The CLC study highlighted opportunities for similar upgrades in other areas of Little India. Replicating these infrastructure upgrades would markedly enhance the walkability of the district. The expansion of pedestrianization efforts would also mitigate the risk of a traffic accident—the event that triggered the 2013 riot. Such changes could come under a broader “car-lite” vision for the area. For instance, back lanes could be upgraded into alternative capillary thoroughfares to the more congested arterial roads. Additionally, the creation of a central plaza, by amalgamating vacant or underused land, could alleviate crowdedness on Sunday evenings while also providing a civic focal point for the area. Finally, designated loading and unloading points for delivery vehicles, as well as the removal of surface parking lots, especially along roads with high human traffic, could be explored.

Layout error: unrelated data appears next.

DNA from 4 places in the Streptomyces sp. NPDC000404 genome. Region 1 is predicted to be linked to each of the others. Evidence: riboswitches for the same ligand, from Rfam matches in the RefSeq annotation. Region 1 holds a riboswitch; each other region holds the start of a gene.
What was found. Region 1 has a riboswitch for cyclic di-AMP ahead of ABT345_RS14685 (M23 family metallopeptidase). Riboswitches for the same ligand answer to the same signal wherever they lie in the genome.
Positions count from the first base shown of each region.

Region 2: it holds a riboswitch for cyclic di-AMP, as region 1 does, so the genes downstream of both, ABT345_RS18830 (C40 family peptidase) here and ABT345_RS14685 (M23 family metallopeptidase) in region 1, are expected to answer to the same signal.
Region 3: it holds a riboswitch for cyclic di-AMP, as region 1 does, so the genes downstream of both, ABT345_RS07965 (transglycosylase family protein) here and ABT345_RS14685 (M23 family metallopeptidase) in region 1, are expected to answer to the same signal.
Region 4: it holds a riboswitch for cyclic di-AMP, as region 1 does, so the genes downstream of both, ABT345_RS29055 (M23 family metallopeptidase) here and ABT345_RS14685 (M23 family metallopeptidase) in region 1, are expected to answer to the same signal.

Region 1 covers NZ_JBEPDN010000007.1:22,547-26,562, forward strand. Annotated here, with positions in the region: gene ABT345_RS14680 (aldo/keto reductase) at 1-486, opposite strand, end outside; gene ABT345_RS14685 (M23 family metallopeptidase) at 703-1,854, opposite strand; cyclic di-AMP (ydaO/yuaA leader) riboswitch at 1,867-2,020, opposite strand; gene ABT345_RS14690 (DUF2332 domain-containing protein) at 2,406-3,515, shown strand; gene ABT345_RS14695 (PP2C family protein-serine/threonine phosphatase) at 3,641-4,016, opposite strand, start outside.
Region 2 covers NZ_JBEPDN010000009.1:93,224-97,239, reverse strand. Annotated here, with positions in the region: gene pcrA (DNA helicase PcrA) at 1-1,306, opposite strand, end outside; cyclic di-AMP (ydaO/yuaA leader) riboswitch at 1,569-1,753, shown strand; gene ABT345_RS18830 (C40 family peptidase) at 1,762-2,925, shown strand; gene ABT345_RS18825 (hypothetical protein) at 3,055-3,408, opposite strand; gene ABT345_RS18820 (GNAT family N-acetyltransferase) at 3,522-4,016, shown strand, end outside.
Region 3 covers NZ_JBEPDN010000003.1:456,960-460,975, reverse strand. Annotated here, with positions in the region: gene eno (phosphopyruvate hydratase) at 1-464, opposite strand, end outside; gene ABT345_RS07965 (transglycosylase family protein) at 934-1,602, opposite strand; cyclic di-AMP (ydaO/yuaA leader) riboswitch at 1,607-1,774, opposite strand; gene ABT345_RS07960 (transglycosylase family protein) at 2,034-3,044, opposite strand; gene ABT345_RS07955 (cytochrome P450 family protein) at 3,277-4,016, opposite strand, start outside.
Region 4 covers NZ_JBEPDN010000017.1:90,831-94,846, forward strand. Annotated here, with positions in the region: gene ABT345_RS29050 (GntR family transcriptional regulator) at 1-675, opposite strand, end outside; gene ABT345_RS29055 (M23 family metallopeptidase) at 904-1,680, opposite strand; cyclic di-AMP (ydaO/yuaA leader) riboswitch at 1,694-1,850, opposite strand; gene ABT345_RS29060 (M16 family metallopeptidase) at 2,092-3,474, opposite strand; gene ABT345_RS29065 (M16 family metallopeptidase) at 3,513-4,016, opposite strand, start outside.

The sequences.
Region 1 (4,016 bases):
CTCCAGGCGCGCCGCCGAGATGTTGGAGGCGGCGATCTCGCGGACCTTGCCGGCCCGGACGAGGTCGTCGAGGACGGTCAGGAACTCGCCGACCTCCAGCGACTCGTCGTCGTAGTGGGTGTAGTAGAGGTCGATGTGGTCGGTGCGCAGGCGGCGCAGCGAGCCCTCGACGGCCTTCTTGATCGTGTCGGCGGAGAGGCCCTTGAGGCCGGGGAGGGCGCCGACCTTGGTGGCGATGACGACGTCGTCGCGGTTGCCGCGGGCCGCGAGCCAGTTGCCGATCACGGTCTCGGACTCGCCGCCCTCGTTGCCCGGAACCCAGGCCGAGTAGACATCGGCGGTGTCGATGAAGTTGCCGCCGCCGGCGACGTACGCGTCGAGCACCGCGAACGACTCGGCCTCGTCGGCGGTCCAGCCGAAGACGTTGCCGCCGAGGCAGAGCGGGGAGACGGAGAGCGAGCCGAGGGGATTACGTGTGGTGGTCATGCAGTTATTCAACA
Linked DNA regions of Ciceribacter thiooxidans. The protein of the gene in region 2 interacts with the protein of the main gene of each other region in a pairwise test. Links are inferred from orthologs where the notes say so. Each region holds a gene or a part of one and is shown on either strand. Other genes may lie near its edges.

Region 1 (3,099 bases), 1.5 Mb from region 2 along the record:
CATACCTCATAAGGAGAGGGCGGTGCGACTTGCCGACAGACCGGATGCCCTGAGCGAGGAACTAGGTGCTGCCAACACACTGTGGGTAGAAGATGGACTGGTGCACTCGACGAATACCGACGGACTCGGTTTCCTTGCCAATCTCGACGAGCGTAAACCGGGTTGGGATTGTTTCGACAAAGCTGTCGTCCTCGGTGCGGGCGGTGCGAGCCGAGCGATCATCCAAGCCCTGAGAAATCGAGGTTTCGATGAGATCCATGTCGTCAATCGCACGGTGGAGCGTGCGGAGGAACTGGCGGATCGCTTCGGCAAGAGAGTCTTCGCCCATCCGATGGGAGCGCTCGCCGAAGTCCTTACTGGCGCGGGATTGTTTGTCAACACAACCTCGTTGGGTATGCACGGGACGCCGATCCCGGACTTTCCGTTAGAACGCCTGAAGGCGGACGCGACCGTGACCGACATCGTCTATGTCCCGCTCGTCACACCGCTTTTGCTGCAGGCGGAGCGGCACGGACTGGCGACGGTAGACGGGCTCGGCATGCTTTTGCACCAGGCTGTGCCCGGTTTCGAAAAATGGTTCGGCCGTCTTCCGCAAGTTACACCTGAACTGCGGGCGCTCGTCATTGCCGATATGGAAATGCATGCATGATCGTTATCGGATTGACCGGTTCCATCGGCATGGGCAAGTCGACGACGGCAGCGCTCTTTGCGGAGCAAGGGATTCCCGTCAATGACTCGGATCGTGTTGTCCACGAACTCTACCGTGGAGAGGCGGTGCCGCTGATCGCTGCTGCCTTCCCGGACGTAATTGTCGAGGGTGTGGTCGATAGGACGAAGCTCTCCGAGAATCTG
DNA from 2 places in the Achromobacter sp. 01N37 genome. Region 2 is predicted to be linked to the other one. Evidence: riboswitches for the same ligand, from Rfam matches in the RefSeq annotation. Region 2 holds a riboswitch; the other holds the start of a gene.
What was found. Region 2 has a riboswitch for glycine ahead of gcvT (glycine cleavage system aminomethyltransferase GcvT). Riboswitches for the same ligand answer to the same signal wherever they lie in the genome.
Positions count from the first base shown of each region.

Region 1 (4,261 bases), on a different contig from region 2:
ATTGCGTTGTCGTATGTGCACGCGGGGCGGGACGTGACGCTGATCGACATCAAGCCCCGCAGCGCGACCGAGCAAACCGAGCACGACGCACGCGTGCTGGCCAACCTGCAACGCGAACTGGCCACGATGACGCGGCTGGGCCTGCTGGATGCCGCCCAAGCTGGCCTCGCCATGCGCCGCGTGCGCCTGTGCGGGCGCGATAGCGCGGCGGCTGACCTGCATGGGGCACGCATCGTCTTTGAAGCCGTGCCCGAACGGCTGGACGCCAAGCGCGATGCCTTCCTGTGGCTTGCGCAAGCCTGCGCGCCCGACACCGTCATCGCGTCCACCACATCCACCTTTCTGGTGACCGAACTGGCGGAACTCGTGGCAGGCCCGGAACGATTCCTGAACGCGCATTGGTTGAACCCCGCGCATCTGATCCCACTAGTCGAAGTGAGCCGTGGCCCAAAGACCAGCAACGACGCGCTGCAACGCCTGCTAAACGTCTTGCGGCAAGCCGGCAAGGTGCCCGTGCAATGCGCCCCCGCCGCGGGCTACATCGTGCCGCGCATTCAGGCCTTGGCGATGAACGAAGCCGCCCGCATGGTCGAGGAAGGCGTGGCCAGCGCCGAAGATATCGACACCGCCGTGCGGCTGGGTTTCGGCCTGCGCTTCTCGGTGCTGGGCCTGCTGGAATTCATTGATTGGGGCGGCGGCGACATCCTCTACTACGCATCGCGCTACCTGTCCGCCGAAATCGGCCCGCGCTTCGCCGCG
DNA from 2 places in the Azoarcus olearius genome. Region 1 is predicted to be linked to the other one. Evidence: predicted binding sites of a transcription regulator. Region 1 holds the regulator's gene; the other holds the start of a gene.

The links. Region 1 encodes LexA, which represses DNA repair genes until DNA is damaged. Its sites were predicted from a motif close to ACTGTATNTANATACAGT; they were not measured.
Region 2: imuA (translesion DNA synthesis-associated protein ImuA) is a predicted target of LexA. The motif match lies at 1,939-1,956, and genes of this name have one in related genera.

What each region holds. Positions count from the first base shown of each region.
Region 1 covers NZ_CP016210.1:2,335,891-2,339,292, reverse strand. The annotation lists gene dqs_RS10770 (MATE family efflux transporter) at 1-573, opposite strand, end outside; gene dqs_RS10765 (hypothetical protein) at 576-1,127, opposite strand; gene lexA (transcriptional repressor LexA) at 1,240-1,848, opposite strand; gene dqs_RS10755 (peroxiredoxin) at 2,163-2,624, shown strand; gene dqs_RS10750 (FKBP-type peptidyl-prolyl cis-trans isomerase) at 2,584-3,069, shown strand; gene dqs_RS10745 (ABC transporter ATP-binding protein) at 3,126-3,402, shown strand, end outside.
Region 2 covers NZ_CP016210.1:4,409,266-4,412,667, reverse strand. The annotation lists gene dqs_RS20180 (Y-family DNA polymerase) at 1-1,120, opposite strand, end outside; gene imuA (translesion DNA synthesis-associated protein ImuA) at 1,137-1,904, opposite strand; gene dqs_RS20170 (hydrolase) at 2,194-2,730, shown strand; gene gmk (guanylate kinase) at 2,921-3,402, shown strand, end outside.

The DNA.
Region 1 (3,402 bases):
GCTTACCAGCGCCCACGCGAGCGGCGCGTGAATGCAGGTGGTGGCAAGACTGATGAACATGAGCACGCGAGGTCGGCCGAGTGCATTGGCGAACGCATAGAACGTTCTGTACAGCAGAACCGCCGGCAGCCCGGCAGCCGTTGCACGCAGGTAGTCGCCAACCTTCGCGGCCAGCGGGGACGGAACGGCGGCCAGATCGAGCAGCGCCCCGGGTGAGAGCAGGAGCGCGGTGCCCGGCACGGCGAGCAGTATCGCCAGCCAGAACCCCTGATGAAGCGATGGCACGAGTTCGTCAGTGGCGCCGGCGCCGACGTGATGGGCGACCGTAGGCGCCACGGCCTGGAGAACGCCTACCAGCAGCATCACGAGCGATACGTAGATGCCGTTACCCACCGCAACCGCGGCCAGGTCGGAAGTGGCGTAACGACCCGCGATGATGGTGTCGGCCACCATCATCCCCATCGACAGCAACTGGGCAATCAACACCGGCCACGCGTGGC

A section of Campbell Lane was permanently pedestrianized in November 2014. Photo credit: Idmanjoe/Dreamstime
Promote Community-Led Placemaking
Programming and place management strategies have also complemented the infrastructural enhancements carried out in the area. These include the annual Deepavali and Pongal street light-up and festivities, dance performances organized by the Indian Heritage Centre, and Project Oasis, an initiative managed by LISHA and supported by the Singapore Tourism Board to bring art installations and cultural events to the area. While businesses and local visitors interviewed agreed these efforts contributed vibrancy, these initiatives have to be driven from the ground up for them to be sustainable. An innovative calendar of community-led events could augment existing placemaking efforts. Such events could take place during off-peak periods, from Mondays to Saturdays, to attract a more diverse audience that would also help dispel the perception of Little India as an area of “disamenity”. Examples include street carnivals similar to the wildly popular Urban Ventures and Keong Saik Road Carnival (both organized by business operators along Keong Saik Road), pop-up stores such as Temporium, which enjoyed considerable success at Little India’s Dunlop Street in 2012, and regular flea markets.